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HEALTH
OPINION: Watching from Italy we always knew UK’s Covid response was a ‘failure’
Watching the UK's response to Covid from Italy was like watching a drunk friend get behind the wheel of their car, writes British-Italian journalist Adriana Urbano.
Published: 18 October 2021 17:41 CEST
Updated: 19 October 2021 08:56 CEST
The town of Codogno, Lombardy, was locked down on February 23rd 2020 after becoming the epicentre of the first known Covid outbreak in Italy, and Europe. Photo: Miguel MEDINA/AFP
Watching the first wave of the Covid-19 pandemic hit the UK from Italy was like looking into a parallel universe.
As someone with a dual British and Italian identity, it was also a defining moment for my relationship with the UK.
On March 9th, 2020, Italy’s then-Prime Minister Giuseppe Conte announced the first nationwide lockdown. The message of his historic ‘Io Resto a Casa’ (‘I’m staying home’) speech was clear: public health comes before other interests, as important as they may be.
And we stayed home. The Great Italian Bake-Off had begun.
As the crisis worsened in other countries, Britons living in Italy – and Italians living in Britain – looked at the UK’s response and thought: what are they waiting for?
To our frustration, the recent Commons report on the UK’s handling of the first wave of the pandemic only told those of us with connections to both countries what we already knew. The UK hadn’t learned from Italy’s experience.
Unsurprisingly, the Commons report called the UK’s government decisions on lockdowns and social distancing in the early weeks of the pandemic “one of the most important public health failures the UK has ever experienced”.
It was a delay that cost thousands of lives.
Italy battled the pandemic with little data. But crucially, Italian officials drilled the message, quite literally, home: the situation is serious and there is no time to waste.
SEE ALSO: 19 unforgettable photos from a year of strict Covid lockdowns in Italy
By comparison, the UK’s attitude – despite by then having access to data from China, the WHO and Italy – was staggering.
The Commons report brings the bewilderment we felt at the time into clear focus.
On January 31st 2020, then-Health Minister Matt Hancock was informed by experts that a worst-case scenario would cause 820,000 deaths.
The same week Italy locked down, the numbers in the UK started to align with this worst-case scenario. Despite the alarming data, Britain’s lockdown plan was yet to be formulated.
The same day, famed TV doctor Christian Jessen was forced to issue a public apology after comparing Covid-19 to the flu and accusing Italians of using lockdown as an excuse for a “siesta”.
Faced with such widespread mixed messaging, it’s little wonder the British public appeared largely oblivious to the looming danger.
As the military was called in to help with Bergamo’s overflowing morgues on March 18th, British acquaintances happily announced on social media that they were not closing shop.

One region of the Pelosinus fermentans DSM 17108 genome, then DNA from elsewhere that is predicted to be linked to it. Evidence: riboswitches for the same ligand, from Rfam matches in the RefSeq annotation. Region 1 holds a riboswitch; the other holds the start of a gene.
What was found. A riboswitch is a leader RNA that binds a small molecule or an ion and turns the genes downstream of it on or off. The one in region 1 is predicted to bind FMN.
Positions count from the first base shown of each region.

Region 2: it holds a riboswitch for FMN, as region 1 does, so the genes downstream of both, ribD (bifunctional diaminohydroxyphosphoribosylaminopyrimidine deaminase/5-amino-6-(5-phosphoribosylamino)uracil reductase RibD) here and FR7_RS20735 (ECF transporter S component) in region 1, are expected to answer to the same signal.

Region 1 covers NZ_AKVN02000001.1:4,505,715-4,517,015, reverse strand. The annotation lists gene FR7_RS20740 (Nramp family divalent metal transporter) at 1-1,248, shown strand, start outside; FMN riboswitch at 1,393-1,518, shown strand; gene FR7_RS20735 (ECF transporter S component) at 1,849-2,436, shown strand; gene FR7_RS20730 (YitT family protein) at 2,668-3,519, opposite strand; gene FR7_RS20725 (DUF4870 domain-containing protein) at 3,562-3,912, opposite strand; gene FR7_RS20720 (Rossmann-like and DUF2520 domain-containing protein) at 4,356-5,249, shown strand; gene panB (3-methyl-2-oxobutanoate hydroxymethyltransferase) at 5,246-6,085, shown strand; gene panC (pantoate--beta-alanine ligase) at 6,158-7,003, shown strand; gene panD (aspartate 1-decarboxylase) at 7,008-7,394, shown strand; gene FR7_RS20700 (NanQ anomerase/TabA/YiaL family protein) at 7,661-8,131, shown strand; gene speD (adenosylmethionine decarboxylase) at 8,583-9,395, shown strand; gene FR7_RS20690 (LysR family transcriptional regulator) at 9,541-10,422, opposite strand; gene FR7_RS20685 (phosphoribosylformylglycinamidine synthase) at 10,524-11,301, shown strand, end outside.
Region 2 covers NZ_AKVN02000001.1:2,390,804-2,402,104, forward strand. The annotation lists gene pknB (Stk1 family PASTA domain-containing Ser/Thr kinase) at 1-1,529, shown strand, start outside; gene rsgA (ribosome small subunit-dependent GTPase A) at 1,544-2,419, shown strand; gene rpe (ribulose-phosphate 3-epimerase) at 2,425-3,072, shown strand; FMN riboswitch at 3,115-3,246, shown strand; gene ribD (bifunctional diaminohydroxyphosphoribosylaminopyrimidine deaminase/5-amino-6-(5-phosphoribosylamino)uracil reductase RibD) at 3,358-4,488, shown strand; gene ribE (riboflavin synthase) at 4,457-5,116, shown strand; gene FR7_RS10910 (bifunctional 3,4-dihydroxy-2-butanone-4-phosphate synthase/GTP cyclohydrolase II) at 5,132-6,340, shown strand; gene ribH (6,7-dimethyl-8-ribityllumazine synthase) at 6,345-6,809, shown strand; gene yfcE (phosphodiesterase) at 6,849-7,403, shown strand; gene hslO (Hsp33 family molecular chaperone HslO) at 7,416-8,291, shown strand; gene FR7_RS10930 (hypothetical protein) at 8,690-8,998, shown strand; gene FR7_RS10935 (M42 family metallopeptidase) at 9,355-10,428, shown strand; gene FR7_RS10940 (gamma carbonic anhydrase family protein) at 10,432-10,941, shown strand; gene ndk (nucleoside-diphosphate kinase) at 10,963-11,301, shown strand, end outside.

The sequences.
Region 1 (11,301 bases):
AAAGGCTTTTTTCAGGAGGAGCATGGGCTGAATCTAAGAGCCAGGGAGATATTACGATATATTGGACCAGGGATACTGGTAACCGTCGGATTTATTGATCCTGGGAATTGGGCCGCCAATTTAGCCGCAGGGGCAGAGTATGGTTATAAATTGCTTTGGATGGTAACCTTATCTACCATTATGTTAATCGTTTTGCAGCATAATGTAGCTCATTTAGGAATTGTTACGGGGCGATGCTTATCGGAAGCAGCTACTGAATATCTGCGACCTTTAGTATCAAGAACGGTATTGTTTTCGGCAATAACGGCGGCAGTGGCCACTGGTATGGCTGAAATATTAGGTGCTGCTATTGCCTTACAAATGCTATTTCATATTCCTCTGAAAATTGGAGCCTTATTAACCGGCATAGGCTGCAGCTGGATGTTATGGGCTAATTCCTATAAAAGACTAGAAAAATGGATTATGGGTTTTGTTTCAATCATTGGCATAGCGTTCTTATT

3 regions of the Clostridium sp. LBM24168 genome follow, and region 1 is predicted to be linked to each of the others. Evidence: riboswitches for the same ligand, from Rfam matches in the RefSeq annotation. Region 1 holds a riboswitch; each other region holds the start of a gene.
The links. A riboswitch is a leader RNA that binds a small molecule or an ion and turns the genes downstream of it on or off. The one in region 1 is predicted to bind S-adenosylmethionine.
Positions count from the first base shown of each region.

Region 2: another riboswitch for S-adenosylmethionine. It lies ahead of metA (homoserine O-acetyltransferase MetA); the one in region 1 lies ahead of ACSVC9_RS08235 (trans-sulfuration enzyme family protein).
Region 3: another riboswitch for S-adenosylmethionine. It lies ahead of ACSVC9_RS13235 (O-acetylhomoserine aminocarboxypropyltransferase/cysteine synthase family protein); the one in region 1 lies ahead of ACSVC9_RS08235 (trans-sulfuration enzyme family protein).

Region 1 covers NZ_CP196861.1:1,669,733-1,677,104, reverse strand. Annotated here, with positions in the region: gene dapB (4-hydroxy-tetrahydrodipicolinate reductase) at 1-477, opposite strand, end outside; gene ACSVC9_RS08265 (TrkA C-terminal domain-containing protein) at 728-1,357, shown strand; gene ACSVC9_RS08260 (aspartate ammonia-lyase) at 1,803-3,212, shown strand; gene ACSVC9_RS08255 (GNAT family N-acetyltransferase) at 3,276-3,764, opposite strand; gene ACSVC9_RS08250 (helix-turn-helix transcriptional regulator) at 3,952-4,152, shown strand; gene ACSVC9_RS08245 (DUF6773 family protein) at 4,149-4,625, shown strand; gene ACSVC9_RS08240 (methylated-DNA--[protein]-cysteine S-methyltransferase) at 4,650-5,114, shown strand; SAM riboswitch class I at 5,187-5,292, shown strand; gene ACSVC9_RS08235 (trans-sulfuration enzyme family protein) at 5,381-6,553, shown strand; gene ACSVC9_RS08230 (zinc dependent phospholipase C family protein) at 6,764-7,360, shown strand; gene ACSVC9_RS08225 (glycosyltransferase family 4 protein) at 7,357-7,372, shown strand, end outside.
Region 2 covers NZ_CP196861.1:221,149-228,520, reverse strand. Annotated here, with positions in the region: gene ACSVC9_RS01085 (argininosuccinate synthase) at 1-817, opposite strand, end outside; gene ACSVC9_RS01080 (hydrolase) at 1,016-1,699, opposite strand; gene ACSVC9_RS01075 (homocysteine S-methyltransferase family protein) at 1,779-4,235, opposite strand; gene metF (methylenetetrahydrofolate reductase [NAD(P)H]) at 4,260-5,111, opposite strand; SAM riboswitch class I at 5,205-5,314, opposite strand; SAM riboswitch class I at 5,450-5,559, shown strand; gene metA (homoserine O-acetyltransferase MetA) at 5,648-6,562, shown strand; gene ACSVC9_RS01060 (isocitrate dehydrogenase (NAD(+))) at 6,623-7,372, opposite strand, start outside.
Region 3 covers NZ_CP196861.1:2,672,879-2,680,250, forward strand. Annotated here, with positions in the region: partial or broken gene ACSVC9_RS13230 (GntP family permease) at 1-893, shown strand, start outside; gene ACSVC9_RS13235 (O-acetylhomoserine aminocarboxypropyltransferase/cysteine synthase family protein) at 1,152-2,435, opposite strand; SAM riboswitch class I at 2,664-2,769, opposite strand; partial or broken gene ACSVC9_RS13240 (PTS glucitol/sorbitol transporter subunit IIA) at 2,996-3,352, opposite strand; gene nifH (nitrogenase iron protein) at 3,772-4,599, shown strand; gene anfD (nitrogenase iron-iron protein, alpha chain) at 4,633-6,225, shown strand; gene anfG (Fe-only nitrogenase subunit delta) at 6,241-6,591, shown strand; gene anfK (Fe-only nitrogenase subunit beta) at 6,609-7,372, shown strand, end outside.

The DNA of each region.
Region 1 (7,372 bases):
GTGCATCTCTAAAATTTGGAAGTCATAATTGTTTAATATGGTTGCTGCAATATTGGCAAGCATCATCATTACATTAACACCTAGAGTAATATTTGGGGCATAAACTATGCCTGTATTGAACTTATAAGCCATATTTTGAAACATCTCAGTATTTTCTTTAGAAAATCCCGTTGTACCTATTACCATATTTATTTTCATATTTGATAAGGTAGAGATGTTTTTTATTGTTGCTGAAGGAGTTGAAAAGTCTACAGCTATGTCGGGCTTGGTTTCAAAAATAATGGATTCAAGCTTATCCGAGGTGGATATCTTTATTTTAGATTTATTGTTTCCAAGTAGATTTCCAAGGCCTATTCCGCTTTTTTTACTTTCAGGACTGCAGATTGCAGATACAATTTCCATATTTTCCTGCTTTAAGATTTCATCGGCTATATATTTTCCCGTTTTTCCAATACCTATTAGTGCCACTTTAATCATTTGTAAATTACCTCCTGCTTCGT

Watching the UK’s response to Covid from Italy was like watching a drunk friend get behind the wheel of their car. Unfortunately, there was no snatching the keys out of their hands and calling a taxi.
Sharon Braithwaite, a British-Italian journalist living in London, says that, as people stocked up on pasta and toilet paper, she too asked: ”when will the (UK) government do something concrete?’.
It was frustrating – and at times insulting – for those of us with connections to both countries to hear how the Italian crisis was being narrated in Britain.
A great deal of myths have been used to justify why Italy was so badly affected. Some blamed multi-generational families living under the same roof, while others pointed the finger at the Italian practice of kissing on the cheek. Though multigenerational families are more common in Italy than they are in the UK, the set-up is not so widespread that it could explain the overfilled morgues.
READ ALSO: Eight things the Covid crisis has taught us about Italy
Perhaps most insidious of all were the comments made about Italy’s National Health System.
In one example, Dr Zoe Williams, a family doctor and media personality, reassured the public by saying in an interview on This Morning – a staple of British daytime TV – that ‘[the British] healthcare system is very different to Italy’.
Where the difference lies is unclear: both countries fall under the same universal healthcare model, even though Italy’s is highly decentralised, leaving health care management to individual regions.
Contrary to popular opinion, the Italian health care system is internationally well-regarded and is often ranked as one of the best in the world.
And the pandemic first hit (and overwhelmed) northern Italian regions widely regarded as having the best healthcare in the country.
Seeing Italy’s flagship hospitals in the wealthy region of Lombardy under tremendous strain should have been a further alarm bell.
If Italians have the second-highest life expectancy in Europe (83.1 years, second only to Spain) the healthcare system is to thank.
During the British government’s own enquiry, Professor Dame Sally Davies, former Chief Medical Officer for England, blamed “groupthink” and “British exceptionalism” for the fact British experts did not believe something like SARS could ever get from Asia to the UK.
READ ALSO: What can Italy teach the rest of the world about health?
As Richard Horton, editor of The Lancet, said: the UK “missed an opportunity to prepare during the first months of 2020”.
This had long been apparent to many in Italy. As someone with dual British and Italian identity, the pandemic, paired with the chaos created by Brexit, is transforming my relationship with Britain. 
No longer the country of common sense and opportunity, Britain seems like a land consumed by isolationism and exceptionalism – an issue which has now engulfed public health.
The UK now has among the highest infection rates in the world, with 45,000 new cases being reported in a single day. The death toll is rising.
In Italy, for now the health situation remains largely under control. The government and the majority of people remain cautious.
In some ways, nothing has changed.
Do you agree or disagree with the writer of this opinion piece? Please share your own views with us in the comments section below.
Adriana Urbano
news@thelocal.it
@G_AdrianaUrbano